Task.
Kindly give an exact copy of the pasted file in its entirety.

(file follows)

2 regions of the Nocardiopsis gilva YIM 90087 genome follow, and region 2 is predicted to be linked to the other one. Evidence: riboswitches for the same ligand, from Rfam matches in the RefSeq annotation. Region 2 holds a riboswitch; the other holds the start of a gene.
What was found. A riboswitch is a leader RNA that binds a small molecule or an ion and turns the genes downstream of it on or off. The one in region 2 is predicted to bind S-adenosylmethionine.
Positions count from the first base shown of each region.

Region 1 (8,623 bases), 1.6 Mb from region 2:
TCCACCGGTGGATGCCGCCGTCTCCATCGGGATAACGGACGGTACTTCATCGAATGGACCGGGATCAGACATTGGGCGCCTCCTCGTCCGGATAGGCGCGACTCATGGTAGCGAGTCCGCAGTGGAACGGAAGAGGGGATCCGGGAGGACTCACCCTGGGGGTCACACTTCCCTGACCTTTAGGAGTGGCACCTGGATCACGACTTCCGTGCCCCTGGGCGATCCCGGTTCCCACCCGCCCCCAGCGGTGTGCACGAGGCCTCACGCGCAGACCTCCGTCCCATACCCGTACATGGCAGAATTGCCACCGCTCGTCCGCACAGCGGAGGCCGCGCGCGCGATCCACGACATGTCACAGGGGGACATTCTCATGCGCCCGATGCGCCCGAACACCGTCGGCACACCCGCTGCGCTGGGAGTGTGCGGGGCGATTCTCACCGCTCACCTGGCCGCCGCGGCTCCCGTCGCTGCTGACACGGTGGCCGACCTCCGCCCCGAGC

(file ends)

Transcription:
2 regions of the Nocardiopsis gilva YIM 90087 genome follow, and region 2 is predicted to be linked to the other one. Evidence: riboswitches for the same ligand, from Rfam matches in the RefSeq annotation. Region 2 holds a riboswitch; the other holds the start of a gene.
What was found. A riboswitch is a leader RNA that binds a small molecule or an ion and turns the genes downstream of it on or off. The one in region 2 is predicted to bind S-adenosylmethionine.
Positions count from the first base shown of each region.

Region 1 (8,623 bases), 1.6 Mb from region 2:
TCCACCGGTGGATGCCGCCGTCTCCATCGGGATAACGGACGGTACTTCATCGAATGGACCGGGATCAGACATTGGGCGCCTCCTCGTCCGGATAGGCGCGACTCATGGTAGCGAGTCCGCAGTGGAACGGAAGAGGGGATCCGGGAGGACTCACCCTGGGGGTCACACTTCCCTGACCTTTAGGAGTGGCACCTGGATCACGACTTCCGTGCCCCTGGGCGATCCCGGTTCCCACCCGCCCCCAGCGGTGTGCACGAGGCCTCACGCGCAGACCTCCGTCCCATACCCGTACATGGCAGAATTGCCACCGCTCGTCCGCACAGCGGAGGCCGCGCGCGCGATCCACGACATGTCACAGGGGGACATTCTCATGCGCCCGATGCGCCCGAACACCGTCGGCACACCCGCTGCGCTGGGAGTGTGCGGGGCGATTCTCACCGCTCACCTGGCCGCCGCGGCTCCCGTCGCTGCTGACACGGTGGCCGACCTCCGCCCCGAGC